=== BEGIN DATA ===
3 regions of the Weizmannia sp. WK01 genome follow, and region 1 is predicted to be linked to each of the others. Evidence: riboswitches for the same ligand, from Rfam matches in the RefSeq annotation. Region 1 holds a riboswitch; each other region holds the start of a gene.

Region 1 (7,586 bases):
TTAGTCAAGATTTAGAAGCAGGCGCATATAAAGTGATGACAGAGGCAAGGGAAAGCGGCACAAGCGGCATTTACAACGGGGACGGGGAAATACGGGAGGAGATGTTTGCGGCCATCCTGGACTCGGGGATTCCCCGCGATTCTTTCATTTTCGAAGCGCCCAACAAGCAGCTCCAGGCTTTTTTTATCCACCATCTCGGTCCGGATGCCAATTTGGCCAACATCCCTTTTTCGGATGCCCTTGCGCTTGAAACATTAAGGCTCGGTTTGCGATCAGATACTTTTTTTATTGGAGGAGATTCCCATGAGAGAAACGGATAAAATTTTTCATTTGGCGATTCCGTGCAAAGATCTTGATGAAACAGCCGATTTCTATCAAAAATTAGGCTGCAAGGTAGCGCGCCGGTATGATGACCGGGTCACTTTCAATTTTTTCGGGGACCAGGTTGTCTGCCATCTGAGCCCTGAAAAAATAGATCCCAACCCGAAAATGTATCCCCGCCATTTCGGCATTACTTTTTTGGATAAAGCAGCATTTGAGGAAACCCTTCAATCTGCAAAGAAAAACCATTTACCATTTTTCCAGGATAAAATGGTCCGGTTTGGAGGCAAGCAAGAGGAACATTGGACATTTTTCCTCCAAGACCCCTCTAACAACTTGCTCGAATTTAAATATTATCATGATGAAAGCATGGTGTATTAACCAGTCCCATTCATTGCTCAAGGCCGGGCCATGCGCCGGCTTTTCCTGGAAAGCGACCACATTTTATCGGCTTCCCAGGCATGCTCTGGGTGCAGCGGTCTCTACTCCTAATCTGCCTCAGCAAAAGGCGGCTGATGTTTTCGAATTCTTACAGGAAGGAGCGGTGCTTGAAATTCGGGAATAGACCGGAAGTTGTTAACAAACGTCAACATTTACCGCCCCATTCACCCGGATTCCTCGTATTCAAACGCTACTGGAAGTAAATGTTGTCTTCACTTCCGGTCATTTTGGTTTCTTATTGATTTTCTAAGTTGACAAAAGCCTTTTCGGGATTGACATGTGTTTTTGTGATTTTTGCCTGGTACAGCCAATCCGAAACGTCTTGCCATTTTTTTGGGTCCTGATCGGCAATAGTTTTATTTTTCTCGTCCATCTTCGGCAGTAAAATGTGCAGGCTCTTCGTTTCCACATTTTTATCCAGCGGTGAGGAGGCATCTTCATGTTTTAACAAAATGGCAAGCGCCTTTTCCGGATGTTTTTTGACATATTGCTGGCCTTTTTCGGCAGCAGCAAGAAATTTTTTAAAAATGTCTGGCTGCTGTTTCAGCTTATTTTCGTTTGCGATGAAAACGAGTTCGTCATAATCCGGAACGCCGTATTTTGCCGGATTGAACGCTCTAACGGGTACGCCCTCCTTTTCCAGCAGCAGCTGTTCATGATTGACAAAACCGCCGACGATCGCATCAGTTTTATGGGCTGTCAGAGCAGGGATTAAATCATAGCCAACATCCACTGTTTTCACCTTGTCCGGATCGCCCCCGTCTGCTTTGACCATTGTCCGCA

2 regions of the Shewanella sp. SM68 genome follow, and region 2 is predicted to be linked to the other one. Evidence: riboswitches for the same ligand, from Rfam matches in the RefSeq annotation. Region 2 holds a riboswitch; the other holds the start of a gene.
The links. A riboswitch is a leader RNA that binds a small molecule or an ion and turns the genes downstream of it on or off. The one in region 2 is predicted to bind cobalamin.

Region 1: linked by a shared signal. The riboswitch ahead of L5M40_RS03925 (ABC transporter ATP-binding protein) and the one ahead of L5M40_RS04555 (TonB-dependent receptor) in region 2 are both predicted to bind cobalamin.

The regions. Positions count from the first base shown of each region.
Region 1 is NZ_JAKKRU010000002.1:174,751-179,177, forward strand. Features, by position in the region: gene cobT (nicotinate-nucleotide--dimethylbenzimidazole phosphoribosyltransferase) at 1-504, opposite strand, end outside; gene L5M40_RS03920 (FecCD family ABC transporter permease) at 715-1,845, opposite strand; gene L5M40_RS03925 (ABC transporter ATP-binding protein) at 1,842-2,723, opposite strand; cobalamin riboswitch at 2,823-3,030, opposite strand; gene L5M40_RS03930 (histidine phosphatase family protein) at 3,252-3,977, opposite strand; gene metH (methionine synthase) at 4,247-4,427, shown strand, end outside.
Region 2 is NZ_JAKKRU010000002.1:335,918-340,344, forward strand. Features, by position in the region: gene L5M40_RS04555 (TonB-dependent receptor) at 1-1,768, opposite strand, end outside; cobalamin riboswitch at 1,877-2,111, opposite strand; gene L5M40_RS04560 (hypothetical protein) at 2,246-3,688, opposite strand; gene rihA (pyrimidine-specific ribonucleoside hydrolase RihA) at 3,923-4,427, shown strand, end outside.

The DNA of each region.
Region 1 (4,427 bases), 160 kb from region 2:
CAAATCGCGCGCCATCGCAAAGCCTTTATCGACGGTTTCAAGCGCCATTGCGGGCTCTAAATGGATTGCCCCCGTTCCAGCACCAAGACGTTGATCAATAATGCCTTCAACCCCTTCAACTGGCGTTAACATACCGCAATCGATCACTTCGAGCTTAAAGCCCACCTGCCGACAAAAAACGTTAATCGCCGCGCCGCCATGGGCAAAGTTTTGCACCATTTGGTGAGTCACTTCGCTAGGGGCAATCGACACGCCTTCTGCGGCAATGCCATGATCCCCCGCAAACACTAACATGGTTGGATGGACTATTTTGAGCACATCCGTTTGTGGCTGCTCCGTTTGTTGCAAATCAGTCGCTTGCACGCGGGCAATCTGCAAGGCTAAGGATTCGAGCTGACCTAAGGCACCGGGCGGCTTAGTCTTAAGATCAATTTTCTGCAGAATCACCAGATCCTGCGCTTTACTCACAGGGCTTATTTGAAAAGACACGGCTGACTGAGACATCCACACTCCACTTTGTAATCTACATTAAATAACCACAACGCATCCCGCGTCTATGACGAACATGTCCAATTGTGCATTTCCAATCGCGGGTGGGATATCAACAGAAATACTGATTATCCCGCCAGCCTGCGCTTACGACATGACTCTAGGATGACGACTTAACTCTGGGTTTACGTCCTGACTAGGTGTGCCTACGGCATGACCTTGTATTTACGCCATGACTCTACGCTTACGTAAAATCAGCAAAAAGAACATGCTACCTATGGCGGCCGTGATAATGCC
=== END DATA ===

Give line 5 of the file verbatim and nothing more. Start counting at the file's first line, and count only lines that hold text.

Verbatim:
The links. A riboswitch is a leader RNA that binds a small molecule or an ion and turns the genes downstream of it on or off. The one in region 2 is predicted to bind cobalamin.